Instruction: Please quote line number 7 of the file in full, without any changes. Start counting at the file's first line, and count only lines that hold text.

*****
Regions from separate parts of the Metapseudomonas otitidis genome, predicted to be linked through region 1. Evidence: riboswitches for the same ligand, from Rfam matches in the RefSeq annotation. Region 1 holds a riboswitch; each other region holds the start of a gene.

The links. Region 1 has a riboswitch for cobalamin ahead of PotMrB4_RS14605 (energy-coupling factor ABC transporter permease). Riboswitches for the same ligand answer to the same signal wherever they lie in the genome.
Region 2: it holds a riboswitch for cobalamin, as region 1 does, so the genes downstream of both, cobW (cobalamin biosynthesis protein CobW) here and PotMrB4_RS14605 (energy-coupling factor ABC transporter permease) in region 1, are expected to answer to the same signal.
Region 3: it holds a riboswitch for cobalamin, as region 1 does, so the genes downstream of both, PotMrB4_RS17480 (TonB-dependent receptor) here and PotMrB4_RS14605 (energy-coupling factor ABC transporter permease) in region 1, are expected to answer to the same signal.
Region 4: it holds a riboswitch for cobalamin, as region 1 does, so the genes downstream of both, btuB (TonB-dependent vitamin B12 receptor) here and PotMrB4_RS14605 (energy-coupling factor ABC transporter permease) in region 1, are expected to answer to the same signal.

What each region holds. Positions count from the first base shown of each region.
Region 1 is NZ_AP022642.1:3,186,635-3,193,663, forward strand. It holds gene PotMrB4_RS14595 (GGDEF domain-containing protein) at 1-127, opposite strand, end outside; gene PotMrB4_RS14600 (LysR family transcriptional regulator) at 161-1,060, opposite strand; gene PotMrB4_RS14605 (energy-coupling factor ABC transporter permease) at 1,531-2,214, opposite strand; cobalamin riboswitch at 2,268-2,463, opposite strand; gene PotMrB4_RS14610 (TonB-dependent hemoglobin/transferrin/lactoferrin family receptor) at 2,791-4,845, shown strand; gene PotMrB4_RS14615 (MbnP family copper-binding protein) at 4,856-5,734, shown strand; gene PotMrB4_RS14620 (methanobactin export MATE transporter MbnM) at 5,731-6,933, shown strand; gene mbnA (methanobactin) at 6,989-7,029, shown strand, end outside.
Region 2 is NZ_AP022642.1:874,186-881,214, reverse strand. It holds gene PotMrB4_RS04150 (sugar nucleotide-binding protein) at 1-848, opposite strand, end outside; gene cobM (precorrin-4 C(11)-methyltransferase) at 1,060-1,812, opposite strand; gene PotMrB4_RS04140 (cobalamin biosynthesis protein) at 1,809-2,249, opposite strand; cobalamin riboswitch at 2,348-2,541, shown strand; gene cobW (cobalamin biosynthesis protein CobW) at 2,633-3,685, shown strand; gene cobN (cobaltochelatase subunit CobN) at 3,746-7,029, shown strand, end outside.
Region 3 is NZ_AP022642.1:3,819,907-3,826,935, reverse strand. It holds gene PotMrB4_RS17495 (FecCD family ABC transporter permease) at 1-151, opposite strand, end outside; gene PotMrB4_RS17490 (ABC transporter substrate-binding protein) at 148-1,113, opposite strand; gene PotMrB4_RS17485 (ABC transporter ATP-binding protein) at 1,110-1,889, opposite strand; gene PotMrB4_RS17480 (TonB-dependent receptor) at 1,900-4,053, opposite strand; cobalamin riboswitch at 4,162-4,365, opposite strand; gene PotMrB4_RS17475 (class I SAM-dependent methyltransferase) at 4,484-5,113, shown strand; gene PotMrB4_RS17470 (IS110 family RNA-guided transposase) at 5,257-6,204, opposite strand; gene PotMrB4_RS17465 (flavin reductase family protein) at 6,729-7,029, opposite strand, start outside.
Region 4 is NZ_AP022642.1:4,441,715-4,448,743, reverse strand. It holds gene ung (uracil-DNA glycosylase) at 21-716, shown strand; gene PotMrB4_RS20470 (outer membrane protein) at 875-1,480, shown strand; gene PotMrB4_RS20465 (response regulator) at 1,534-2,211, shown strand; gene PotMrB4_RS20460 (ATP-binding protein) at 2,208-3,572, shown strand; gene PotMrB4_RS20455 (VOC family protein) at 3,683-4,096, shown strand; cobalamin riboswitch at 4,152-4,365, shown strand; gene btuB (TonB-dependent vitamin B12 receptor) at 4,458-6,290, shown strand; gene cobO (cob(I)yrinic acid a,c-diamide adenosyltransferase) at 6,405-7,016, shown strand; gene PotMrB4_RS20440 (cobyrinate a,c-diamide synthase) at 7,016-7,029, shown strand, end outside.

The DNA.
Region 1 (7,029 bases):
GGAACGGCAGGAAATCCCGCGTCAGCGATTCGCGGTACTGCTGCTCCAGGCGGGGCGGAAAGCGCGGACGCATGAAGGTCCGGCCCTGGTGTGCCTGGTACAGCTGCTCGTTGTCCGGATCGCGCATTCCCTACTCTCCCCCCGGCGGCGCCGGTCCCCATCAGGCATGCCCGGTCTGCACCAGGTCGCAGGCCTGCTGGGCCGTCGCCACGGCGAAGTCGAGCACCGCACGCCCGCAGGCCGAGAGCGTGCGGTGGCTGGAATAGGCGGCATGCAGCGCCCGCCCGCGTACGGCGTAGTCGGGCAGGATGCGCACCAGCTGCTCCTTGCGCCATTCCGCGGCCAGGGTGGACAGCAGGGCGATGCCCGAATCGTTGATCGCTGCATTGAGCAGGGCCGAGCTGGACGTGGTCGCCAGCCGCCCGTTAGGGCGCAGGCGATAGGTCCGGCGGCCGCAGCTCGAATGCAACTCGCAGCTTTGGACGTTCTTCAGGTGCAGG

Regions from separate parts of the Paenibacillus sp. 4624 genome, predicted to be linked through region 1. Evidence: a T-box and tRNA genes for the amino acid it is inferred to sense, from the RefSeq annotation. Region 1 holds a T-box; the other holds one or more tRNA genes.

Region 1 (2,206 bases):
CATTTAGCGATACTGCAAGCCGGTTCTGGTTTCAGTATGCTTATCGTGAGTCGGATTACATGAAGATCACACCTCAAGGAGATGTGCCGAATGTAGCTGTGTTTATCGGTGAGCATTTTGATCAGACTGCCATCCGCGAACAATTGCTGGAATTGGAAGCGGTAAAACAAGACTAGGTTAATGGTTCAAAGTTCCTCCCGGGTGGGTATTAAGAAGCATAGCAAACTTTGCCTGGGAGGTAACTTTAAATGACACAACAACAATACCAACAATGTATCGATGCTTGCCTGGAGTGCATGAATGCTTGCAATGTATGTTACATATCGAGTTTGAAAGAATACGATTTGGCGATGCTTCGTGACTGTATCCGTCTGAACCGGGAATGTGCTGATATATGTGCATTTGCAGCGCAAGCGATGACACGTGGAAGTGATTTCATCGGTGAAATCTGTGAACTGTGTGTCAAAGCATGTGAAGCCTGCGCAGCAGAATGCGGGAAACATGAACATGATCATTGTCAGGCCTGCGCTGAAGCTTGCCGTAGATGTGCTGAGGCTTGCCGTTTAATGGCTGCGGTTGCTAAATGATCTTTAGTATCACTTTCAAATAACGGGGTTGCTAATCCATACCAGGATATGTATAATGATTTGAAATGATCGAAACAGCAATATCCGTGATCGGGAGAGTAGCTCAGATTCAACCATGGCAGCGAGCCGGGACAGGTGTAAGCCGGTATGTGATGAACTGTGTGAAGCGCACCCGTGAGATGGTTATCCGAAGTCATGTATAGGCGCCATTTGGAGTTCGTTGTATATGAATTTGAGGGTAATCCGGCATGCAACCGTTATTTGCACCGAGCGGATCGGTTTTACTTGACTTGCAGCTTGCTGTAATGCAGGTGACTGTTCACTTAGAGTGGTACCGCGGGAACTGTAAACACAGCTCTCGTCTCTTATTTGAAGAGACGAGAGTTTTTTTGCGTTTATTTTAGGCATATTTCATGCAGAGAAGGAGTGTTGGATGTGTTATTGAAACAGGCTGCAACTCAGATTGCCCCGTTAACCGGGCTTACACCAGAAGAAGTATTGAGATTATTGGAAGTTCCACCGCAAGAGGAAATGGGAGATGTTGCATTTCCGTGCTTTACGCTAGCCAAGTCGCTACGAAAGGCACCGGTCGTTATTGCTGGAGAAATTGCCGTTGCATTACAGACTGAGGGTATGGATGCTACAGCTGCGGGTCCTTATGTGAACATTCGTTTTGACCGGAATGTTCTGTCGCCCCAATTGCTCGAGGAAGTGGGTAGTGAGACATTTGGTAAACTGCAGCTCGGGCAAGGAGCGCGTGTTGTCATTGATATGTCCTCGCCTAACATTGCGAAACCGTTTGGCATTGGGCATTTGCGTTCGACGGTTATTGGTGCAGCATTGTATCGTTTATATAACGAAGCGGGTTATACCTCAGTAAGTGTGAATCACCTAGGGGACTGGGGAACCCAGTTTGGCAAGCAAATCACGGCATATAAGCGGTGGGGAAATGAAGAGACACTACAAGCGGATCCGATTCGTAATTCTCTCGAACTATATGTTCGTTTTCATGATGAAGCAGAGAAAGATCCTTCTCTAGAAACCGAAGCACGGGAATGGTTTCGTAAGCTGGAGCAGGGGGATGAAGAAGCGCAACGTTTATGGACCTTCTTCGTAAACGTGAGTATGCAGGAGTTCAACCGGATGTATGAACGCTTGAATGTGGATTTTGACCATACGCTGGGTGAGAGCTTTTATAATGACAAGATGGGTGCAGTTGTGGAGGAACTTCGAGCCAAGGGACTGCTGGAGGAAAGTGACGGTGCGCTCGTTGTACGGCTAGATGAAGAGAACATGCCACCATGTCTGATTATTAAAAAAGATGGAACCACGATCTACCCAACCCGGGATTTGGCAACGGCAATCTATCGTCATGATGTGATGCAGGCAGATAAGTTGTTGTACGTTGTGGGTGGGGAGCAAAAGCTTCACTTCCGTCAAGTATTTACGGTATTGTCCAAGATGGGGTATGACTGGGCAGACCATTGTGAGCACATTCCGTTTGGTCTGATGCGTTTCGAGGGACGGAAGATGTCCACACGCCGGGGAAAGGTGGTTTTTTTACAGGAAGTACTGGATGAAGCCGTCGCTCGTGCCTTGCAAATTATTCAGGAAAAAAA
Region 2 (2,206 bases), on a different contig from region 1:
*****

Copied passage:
Region 1 is NZ_AP022642.1:3,186,635-3,193,663, forward strand. It holds gene PotMrB4_RS14595 (GGDEF domain-containing protein) at 1-127, opposite strand, end outside; gene PotMrB4_RS14600 (LysR family transcriptional regulator) at 161-1,060, opposite strand; gene PotMrB4_RS14605 (energy-coupling factor ABC transporter permease) at 1,531-2,214, opposite strand; cobalamin riboswitch at 2,268-2,463, opposite strand; gene PotMrB4_RS14610 (TonB-dependent hemoglobin/transferrin/lactoferrin family receptor) at 2,791-4,845, shown strand; gene PotMrB4_RS14615 (MbnP family copper-binding protein) at 4,856-5,734, shown strand; gene PotMrB4_RS14620 (methanobactin export MATE transporter MbnM) at 5,731-6,933, shown strand; gene mbnA (methanobactin) at 6,989-7,029, shown strand, end outside.